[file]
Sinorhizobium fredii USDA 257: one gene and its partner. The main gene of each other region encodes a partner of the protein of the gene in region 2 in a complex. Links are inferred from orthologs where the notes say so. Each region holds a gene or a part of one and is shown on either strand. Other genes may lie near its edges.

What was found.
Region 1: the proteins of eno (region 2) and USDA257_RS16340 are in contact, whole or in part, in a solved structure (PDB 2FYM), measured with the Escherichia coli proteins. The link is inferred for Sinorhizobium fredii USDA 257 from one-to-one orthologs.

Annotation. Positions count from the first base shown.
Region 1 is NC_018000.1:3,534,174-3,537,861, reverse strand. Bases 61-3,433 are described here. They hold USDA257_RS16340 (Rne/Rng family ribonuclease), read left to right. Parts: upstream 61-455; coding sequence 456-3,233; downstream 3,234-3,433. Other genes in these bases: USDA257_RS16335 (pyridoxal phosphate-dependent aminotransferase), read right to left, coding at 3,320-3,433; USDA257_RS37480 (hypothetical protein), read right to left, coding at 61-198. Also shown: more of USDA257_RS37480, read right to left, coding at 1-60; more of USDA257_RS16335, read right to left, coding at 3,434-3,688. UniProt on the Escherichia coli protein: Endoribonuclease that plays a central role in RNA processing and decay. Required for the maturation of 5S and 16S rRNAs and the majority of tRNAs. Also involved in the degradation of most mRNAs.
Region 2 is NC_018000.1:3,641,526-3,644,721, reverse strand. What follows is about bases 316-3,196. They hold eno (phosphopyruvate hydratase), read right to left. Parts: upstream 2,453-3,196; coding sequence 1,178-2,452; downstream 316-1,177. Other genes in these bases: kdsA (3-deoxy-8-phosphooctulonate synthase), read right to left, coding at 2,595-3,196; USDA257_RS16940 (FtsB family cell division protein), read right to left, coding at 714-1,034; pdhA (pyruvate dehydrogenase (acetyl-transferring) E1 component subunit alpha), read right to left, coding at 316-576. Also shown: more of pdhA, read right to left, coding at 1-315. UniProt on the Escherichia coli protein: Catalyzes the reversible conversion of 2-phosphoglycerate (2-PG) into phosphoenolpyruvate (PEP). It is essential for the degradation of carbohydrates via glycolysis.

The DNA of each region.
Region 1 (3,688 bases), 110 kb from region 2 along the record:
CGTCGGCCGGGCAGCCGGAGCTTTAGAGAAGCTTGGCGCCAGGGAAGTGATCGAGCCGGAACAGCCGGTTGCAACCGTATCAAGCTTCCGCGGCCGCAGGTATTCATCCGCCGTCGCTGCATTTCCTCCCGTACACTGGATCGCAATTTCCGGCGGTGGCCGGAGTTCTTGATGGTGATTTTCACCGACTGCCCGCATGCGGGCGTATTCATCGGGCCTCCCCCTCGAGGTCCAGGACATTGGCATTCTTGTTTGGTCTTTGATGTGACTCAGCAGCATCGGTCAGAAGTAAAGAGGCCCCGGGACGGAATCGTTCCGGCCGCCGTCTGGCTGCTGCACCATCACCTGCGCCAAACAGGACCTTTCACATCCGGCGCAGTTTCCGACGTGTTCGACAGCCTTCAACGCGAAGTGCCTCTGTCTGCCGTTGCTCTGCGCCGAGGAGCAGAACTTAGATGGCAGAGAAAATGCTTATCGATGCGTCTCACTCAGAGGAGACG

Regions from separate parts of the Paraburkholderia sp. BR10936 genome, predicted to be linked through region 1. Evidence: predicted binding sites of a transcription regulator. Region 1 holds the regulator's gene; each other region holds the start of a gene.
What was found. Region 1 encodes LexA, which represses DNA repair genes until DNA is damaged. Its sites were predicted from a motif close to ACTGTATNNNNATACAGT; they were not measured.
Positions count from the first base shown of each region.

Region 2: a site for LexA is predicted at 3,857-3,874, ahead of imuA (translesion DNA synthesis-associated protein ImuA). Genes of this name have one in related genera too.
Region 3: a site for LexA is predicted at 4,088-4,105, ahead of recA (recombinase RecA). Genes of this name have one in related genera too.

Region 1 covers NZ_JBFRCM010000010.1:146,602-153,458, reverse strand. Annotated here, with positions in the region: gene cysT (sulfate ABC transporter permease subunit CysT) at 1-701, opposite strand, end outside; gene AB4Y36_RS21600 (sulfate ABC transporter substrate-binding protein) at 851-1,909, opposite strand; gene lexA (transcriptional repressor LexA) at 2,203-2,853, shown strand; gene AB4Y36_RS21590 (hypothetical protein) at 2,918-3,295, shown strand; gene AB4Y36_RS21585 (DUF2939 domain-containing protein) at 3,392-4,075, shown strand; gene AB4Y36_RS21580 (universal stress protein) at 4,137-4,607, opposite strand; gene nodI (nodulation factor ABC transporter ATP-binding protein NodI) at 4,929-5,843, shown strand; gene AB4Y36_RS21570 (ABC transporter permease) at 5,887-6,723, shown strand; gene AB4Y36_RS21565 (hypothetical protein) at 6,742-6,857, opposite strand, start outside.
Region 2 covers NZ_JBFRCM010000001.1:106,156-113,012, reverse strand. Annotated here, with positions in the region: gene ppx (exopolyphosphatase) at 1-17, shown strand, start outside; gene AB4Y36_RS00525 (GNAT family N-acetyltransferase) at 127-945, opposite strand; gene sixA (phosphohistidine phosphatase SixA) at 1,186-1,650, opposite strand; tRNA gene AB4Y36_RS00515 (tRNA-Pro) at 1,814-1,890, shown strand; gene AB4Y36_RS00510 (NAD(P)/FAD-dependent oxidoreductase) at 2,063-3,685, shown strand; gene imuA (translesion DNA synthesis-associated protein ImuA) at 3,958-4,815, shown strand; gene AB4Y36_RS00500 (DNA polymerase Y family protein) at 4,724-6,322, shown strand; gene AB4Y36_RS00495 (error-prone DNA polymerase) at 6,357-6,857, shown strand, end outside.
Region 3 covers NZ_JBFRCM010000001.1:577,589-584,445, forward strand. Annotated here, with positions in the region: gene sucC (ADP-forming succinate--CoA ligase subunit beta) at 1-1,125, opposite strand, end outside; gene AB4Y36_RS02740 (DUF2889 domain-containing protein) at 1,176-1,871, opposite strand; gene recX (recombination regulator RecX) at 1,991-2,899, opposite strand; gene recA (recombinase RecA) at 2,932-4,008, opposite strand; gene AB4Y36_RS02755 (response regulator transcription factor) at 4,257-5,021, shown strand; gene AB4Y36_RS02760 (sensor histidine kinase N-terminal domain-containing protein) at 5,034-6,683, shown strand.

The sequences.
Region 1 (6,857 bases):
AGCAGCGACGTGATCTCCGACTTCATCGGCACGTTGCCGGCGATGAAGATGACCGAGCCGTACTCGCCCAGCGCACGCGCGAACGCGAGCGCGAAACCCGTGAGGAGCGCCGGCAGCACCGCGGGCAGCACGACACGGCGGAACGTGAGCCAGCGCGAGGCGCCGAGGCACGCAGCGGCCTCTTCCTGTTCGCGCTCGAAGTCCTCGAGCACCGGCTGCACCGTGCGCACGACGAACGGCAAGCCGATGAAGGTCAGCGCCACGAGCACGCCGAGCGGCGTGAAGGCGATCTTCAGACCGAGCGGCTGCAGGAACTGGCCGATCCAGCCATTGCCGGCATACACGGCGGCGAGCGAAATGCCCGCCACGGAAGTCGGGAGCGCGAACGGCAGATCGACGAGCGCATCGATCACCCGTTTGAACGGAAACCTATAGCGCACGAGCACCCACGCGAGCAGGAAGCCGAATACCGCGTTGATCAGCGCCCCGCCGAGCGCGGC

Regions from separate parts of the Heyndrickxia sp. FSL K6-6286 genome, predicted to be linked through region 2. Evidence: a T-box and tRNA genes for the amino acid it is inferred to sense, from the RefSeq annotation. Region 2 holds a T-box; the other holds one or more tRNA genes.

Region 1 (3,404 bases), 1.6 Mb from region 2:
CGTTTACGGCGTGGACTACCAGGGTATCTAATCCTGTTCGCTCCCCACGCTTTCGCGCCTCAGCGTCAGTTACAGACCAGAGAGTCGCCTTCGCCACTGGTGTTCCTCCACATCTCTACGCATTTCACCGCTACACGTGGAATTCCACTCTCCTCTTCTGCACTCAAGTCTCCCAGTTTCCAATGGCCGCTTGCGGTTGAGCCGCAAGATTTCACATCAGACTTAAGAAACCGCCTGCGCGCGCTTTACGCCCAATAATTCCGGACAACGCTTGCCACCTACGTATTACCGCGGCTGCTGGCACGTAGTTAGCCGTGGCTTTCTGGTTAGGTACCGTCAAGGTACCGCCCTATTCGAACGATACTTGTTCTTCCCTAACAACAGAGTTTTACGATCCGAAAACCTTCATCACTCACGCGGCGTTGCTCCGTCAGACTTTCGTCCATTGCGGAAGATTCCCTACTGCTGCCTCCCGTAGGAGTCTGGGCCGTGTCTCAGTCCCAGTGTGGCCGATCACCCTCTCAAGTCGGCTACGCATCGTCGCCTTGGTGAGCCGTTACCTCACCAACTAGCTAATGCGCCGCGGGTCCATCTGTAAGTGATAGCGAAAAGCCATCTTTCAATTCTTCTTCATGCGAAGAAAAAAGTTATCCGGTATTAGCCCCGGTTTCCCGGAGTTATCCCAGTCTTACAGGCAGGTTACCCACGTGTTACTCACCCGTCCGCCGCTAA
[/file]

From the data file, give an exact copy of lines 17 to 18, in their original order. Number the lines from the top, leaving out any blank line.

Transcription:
Region 3 covers NZ_JBFRCM010000001.1:577,589-584,445, forward strand. Annotated here, with positions in the region: gene sucC (ADP-forming succinate--CoA ligase subunit beta) at 1-1,125, opposite strand, end outside; gene AB4Y36_RS02740 (DUF2889 domain-containing protein) at 1,176-1,871, opposite strand; gene recX (recombination regulator RecX) at 1,991-2,899, opposite strand; gene recA (recombinase RecA) at 2,932-4,008, opposite strand; gene AB4Y36_RS02755 (response regulator transcription factor) at 4,257-5,021, shown strand; gene AB4Y36_RS02760 (sensor histidine kinase N-terminal domain-containing protein) at 5,034-6,683, shown strand.

The sequences.